By their fruits you will know them
While I was preparing for my homily today I came across a reflection that I found helpful to understand today’s readings. The reflection was by Blessed Columba Marmion, Abbot (1858-1923) He said that three spirits strive for mastery in every soul. There is the spirit of falsehood and blasphemy that, since the beginning, has always suggested the contrary to whatever God whispers in our ear. There is also the spirit of the world that inclines us to judge things according to our senses and lust of the flesh. But as St. Paul tells us, the wisdom of this world is foolishness in the eyes of God.By their fruits you will know them
Then there is the Spirit of God that inspires us to lift our hearts above nature and to live by faith. This Spirit focuses us towards a loving faith and the abandonment of ourselves into the hands of God. It brings forth the fruits of which Saint Paul speaks: love, joy, peace, discipline, kindness, goodness and faithfulness, Our Lord spoke to us yesterday: “By their fruit you will recognize them. Do people pick grapes from thorn bushes, or figs from thistles?” By your baptism and confirmation, the Holy Spirit is a living fountain in your soul. If you are faithful, the Holy Spirit will become your guide and will bear you along with him into the bosom of God.
Today’s passage from Second Kings is one key moment of the Babylonian captivity, portraying it as God’s punishment for the evil ways of Judah’s kings. A frequent figure of these ancient stories is a God who punishes through military defeat. But I don’t believe God punishes by violent enslavement to enemies. I believe God’s power saves and brings peace.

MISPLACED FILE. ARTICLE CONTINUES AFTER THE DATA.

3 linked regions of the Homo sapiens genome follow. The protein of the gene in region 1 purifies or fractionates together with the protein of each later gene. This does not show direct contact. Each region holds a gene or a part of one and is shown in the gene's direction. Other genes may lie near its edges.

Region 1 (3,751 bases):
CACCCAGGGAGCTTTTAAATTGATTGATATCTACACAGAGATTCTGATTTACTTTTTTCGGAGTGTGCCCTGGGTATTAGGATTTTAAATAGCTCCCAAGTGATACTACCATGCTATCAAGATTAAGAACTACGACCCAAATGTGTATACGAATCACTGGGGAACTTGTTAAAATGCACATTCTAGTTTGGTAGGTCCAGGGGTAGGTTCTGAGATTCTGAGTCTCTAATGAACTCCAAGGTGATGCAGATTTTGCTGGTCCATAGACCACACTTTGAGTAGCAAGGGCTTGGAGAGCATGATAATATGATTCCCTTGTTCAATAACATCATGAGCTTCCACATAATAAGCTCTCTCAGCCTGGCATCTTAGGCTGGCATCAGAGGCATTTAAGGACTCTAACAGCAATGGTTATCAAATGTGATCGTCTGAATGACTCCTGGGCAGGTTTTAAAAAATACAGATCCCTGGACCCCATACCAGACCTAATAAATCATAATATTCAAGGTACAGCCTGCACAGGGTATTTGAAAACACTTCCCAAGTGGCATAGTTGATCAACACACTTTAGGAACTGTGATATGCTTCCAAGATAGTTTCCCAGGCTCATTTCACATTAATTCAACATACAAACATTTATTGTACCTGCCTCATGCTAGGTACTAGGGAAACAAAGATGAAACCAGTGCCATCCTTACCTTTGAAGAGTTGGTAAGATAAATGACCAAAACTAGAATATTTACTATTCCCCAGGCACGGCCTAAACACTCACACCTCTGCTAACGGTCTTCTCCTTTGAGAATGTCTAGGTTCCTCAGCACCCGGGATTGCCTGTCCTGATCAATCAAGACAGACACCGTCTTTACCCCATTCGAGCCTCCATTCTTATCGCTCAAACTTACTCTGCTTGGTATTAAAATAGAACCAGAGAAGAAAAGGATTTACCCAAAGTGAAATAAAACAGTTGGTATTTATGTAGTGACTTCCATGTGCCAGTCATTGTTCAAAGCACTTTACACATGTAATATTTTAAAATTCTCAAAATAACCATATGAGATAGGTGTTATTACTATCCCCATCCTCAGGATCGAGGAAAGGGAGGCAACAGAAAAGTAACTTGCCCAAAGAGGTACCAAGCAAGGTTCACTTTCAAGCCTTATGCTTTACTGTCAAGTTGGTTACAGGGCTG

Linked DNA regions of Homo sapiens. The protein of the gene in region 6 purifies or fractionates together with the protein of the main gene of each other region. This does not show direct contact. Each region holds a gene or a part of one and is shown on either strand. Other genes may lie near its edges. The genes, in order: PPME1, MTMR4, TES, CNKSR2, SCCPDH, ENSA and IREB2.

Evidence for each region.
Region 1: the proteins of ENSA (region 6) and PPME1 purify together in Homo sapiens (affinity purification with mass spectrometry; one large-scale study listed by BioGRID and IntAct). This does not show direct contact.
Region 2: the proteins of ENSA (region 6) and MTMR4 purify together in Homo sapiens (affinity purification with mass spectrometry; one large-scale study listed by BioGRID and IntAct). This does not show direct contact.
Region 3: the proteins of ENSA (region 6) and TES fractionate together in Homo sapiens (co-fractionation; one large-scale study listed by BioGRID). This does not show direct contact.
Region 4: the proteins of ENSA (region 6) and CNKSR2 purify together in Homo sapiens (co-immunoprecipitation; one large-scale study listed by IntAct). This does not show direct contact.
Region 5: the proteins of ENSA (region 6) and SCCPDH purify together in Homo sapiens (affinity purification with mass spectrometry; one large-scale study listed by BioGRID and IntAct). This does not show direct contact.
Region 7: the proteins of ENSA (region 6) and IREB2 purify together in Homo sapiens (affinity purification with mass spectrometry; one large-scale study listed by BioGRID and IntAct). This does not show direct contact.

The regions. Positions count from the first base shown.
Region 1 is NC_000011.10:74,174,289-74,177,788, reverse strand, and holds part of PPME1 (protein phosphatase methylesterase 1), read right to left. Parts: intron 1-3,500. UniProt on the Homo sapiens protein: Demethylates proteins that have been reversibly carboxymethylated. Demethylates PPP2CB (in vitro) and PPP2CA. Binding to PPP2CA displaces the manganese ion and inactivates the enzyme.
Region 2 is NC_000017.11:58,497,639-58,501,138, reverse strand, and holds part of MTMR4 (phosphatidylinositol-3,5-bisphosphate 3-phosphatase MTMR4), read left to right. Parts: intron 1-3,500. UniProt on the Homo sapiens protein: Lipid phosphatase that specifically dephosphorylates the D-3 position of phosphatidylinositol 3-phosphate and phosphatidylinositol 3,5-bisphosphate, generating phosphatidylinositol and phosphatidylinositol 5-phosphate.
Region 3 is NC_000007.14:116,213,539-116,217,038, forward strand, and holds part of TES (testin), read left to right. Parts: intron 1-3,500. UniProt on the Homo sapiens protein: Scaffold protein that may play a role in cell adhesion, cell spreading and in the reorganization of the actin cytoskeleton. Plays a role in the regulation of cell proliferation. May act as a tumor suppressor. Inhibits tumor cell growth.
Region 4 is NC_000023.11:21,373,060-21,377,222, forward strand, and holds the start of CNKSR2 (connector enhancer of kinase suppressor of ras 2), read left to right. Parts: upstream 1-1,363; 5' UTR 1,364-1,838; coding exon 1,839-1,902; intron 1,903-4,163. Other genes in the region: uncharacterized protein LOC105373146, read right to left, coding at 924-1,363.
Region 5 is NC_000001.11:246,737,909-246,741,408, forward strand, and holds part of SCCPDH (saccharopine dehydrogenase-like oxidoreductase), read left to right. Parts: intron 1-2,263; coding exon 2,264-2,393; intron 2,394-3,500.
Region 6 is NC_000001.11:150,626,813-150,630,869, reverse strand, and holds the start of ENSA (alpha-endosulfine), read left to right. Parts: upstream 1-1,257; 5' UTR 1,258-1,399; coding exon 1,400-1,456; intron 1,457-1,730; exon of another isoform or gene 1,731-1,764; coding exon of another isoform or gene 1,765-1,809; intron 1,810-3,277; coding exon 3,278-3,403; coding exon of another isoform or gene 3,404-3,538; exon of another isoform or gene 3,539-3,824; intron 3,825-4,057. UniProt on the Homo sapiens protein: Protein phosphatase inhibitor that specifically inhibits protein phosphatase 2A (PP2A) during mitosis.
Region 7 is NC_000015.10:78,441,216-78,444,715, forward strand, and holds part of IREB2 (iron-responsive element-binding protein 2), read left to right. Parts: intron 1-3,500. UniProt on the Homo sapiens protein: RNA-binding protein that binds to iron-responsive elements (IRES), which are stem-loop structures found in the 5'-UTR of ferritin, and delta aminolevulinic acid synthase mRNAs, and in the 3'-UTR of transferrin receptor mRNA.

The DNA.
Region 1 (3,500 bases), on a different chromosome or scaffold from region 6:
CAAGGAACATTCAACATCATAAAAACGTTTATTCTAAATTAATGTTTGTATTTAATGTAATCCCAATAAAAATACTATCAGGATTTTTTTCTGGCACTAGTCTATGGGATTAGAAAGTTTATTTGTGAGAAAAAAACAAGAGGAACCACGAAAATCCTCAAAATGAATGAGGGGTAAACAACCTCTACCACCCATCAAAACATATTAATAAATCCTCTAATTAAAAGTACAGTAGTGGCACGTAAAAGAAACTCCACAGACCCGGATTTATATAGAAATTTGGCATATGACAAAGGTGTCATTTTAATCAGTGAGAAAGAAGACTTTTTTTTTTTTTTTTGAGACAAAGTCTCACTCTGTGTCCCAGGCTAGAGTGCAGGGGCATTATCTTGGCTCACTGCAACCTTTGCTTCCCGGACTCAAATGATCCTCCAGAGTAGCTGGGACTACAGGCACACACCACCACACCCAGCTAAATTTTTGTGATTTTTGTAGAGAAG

But we can be seized into captivity, however, as treasures of our spirits are looted. Something beautiful and valuable in us can be smashed, like Solomon’s golden vessels. We can be captive to resentments and addiction to self-righteousness.
Jesus' parables invite us to stake our lives on the coming of his kingdom or face the consequences of being unprepared when the day of testing and destruction will surely come. The significance of the parable for us is that we should examine ways to build our spiritual home on solid ground.
Doing the will of the Father means works of charity, of patience, of disinterested service. Real expressions of our faith demand that we give of ourselves. Real faith doesn't leave us feeling smug. Witnessing to our faith through our works is crucial. Faith in Christ means daily conversion, changing our lives in conformity to his will. Remember, Jesus said: "Not everyone who says to me, 'Lord, Lord,' will enter the kingdom of heaven, but only the one who does the will of my Father in heaven".
Christ is the only rock that can save us. He can keep us from falsehood and spiritual disaster. A faith built only on feeling is weak and will soon collapse. But a faith fed with study, prayer and the sacraments and strengthened with obedience and good works will weather the storm. If we make the Lord Jesus and his word the rock and foundation of our lives, then nothing can shake us nor keep us from God's presence and protection.
Today and every day, make Jesus and his word the one sure foundation of your life.
 1 Cor 3:19
 Matthew 7:16
 (Matthew 7:21)